To read the complete text of His Grace's Homily, please click here.
By Naomi Nix, Chicago Tribune reporter
10:17 p.m. CDT, June 3, 2012
About a dozen religious leaders gathered with Cardinal Francis George on the steps of St. Hedwig Catholic Church on Sunday evening to pose for a picture that could symbolize the goal they had come to promote: Christian unity.
The clergy and about 150 congregants came to the Polish parish for Chicago's 12th annual ecumenical prayer service for Christian unity. It was organized by Ecumenism Metro Chicago, a coalition of Christian communities, in an effort to deepen relationships among members of varying Christian traditions.
"Jesus said if we are not one, the world will not believe," said George, who has previously talked about the need for the Roman Catholic Church to work with other denominations. "We have an obligation to be a united witness."
The challenges to unity among Christian faith traditions are their differing perspectives on religious doctrine and discipleship, George said. Questions of sexual morality and social justice also continue to divide Christians, he said.
Sunday's service was a continuation of the worldwide Week of Prayer for Christian Unity that usually takes place in January.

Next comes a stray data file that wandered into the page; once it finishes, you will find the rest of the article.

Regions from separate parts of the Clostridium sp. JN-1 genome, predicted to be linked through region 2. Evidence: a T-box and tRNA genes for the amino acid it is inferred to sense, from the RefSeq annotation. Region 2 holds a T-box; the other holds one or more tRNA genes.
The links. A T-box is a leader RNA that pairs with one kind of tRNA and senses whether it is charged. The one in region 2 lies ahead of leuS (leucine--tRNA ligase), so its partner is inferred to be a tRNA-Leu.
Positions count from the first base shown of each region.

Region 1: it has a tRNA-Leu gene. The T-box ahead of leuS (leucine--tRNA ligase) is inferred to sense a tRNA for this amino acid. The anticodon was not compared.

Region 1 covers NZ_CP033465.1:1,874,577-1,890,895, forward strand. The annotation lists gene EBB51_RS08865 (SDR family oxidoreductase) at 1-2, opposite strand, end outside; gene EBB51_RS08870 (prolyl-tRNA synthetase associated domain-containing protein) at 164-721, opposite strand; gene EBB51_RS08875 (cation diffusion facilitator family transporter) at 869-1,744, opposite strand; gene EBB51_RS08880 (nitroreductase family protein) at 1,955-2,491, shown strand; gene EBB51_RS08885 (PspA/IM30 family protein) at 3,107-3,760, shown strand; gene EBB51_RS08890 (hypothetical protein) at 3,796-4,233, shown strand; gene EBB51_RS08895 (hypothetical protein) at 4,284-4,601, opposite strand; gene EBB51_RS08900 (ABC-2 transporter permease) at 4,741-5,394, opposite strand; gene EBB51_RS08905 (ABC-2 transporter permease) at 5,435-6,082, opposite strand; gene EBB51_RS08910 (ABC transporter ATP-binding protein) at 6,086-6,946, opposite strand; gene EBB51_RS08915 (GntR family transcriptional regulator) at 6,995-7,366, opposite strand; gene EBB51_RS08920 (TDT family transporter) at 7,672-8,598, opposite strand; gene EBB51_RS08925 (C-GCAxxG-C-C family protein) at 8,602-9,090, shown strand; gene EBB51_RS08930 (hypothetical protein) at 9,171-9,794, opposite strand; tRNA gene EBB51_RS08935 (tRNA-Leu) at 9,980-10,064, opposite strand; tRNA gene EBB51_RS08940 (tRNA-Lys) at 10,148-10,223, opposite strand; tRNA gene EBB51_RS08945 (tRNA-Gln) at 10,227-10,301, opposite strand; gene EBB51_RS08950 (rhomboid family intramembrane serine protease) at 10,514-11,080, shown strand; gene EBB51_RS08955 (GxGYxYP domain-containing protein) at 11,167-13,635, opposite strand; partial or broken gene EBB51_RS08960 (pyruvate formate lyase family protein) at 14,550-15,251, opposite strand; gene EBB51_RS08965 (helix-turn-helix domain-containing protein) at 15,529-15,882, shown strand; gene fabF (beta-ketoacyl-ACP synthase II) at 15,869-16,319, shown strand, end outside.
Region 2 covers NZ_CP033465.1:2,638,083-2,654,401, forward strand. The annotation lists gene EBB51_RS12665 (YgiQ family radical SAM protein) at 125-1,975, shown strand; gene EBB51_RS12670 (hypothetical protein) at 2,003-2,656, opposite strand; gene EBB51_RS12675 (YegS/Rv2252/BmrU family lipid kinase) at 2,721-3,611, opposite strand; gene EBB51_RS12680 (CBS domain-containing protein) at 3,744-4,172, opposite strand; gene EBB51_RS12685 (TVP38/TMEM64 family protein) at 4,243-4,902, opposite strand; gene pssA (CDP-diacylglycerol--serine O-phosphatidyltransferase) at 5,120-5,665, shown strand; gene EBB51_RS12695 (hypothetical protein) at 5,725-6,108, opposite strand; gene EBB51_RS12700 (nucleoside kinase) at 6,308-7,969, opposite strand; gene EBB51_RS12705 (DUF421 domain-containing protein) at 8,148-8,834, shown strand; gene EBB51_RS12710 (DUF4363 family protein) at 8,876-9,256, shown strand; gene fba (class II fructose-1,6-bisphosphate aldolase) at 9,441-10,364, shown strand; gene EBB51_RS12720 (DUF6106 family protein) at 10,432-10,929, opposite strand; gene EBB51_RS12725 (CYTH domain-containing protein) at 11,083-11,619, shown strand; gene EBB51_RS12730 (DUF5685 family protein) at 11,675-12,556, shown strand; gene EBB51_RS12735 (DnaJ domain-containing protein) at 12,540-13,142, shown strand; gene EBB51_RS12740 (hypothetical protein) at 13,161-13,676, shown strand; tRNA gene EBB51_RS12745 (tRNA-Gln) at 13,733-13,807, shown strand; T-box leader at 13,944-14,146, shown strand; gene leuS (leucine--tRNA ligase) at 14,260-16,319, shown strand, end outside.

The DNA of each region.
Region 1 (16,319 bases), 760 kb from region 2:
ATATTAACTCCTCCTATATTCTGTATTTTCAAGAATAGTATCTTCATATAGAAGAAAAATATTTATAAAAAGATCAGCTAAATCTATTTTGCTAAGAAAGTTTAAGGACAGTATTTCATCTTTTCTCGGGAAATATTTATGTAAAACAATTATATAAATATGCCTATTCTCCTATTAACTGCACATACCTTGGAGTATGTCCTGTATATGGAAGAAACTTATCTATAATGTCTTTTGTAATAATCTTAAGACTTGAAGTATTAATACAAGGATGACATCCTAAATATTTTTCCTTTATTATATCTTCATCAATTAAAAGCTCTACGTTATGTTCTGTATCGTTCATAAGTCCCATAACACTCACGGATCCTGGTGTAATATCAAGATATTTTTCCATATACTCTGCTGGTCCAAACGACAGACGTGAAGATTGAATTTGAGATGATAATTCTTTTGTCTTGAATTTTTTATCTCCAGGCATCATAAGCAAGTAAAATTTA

At St. Hedwig, about 100 people from Roman Catholic, Orthodox and mainline Protestant denominations gathered for a mixer in which they talked in small groups about what made their religious experiences different, their relationship with other Christian traditions and the necessity for of interfaith dialogue.
Denise Renken, 59, who is Catholic, said divisions among Christian denominations are fading.
"I have found the parishes are a little more welcoming now. Before, if someone new walked in, it was like you don't belong here," Renken said. "To me, the Roman Catholic faith is what I believe in, (but) I have no problem with someone believing in something else."
John Sandors, 73, who is Greek Orthodox, said Christian unity doesn't have to come at the expense of pride in individual Christian traditions. "If you don't praise your own house, it will fall down," he said. "You should be proud of who you are."
Bishop Demetrios of Mokissos, who also is Greek Orthodox, gave the homily at the service. He said that while diversity is healthy for the Christian faith, Christians are called to love one another regardless of their differences.
"This love for one another is often difficult," he said "(But) it's possible because God first loved us."
The bishop added that churches should allow God's "transformative" power to heal divisions among various Christian factions.
"If we are open to being moved by the spirit ... our lives with one another will change and change for the better."
The Rev. Amos Oladipo, who is Methodist, said the fact that the Week of Prayer for Christian Unity is celebrated the same week asMartin Luther King Jr. Dayis fitting. "It reminds us to promote reconciliation among races as well as churches," he said.